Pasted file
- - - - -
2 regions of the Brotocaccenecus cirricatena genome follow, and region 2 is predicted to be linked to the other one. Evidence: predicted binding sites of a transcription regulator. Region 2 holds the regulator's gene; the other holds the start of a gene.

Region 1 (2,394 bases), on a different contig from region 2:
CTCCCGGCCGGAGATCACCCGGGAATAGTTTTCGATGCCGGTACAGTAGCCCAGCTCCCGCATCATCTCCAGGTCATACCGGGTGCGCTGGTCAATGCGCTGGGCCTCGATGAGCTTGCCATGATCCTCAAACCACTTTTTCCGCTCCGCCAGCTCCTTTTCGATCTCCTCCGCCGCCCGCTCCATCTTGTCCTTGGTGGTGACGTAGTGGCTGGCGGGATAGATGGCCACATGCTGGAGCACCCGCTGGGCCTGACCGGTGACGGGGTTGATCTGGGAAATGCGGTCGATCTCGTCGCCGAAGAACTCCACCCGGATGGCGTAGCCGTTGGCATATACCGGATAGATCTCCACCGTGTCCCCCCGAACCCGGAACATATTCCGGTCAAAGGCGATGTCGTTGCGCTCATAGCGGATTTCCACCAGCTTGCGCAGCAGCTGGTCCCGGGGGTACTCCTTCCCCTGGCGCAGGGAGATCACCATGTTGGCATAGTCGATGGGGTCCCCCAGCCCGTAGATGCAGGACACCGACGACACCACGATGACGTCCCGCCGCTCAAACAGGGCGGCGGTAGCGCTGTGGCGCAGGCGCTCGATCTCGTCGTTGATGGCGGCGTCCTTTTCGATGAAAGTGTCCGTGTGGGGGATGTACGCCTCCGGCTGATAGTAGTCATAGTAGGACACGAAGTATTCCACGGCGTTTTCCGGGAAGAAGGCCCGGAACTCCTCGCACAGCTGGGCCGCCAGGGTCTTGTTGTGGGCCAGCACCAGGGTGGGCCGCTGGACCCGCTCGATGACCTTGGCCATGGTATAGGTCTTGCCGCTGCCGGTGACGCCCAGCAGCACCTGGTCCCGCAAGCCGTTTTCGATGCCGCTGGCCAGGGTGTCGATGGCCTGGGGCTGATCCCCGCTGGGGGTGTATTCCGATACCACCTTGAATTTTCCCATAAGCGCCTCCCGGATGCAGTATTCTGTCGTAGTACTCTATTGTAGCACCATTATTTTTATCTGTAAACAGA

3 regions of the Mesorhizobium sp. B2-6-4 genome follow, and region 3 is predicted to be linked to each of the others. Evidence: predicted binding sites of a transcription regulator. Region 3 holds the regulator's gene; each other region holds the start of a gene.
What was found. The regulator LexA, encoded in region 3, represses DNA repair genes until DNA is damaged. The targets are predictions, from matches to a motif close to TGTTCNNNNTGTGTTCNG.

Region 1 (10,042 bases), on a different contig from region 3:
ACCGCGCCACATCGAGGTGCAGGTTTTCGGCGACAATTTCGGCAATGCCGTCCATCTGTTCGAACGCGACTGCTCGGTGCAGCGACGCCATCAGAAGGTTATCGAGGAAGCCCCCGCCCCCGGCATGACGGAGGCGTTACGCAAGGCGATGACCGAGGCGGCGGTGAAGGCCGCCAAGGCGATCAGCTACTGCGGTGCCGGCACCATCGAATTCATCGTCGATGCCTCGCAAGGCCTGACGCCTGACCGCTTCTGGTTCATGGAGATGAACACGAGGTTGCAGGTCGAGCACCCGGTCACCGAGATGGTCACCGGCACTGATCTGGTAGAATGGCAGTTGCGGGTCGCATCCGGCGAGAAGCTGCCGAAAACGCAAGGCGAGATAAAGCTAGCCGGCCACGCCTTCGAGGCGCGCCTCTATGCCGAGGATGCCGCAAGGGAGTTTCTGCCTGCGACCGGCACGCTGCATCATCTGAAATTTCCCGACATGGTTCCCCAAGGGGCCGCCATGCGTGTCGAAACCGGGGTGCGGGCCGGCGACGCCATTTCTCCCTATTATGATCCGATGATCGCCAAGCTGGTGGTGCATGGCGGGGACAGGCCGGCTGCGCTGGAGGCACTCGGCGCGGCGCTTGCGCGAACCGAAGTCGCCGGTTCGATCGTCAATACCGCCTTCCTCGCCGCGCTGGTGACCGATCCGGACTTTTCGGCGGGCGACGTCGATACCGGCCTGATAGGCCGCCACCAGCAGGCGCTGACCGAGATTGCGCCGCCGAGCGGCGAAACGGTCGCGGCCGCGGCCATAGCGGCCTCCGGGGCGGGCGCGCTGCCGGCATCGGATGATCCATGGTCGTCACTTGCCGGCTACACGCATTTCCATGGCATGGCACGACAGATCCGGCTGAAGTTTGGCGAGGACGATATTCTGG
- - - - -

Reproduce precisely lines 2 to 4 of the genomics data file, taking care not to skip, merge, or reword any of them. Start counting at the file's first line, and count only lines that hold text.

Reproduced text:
Region 1 (2,394 bases), on a different contig from region 2:
CTCCCGGCCGGAGATCACCCGGGAATAGTTTTCGATGCCGGTACAGTAGCCCAGCTCCCGCATCATCTCCAGGTCATACCGGGTGCGCTGGTCAATGCGCTGGGCCTCGATGAGCTTGCCATGATCCTCAAACCACTTTTTCCGCTCCGCCAGCTCCTTTTCGATCTCCTCCGCCGCCCGCTCCATCTTGTCCTTGGTGGTGACGTAGTGGCTGGCGGGATAGATGGCCACATGCTGGAGCACCCGCTGGGCCTGACCGGTGACGGGGTTGATCTGGGAAATGCGGTCGATCTCGTCGCCGAAGAACTCCACCCGGATGGCGTAGCCGTTGGCATATACCGGATAGATCTCCACCGTGTCCCCCCGAACCCGGAACATATTCCGGTCAAAGGCGATGTCGTTGCGCTCATAGCGGATTTCCACCAGCTTGCGCAGCAGCTGGTCCCGGGGGTACTCCTTCCCCTGGCGCAGGGAGATCACCATGTTGGCATAGTCGATGGGGTCCCCCAGCCCGTAGATGCAGGACACCGACGACACCACGATGACGTCCCGCCGCTCAAACAGGGCGGCGGTAGCGCTGTGGCGCAGGCGCTCGATCTCGTCGTTGATGGCGGCGTCCTTTTCGATGAAAGTGTCCGTGTGGGGGATGTACGCCTCCGGCTGATAGTAGTCATAGTAGGACACGAAGTATTCCACGGCGTTTTCCGGGAAGAAGGCCCGGAACTCCTCGCACAGCTGGGCCGCCAGGGTCTTGTTGTGGGCCAGCACCAGGGTGGGCCGCTGGACCCGCTCGATGACCTTGGCCATGGTATAGGTCTTGCCGCTGCCGGTGACGCCCAGCAGCACCTGGTCCCGCAAGCCGTTTTCGATGCCGCTGGCCAGGGTGTCGATGGCCTGGGGCTGATCCCCGCTGGGGGTGTATTCCGATACCACCTTGAATTTTCCCATAAGCGCCTCCCGGATGCAGTATTCTGTCGTAGTACTCTATTGTAGCACCATTATTTTTATCTGTAAACAGA

3 regions of the Mesorhizobium sp. B2-6-4 genome follow, and region 3 is predicted to be linked to each of the others. Evidence: predicted binding sites of a transcription regulator. Region 3 holds the regulator's gene; each other region holds the start of a gene.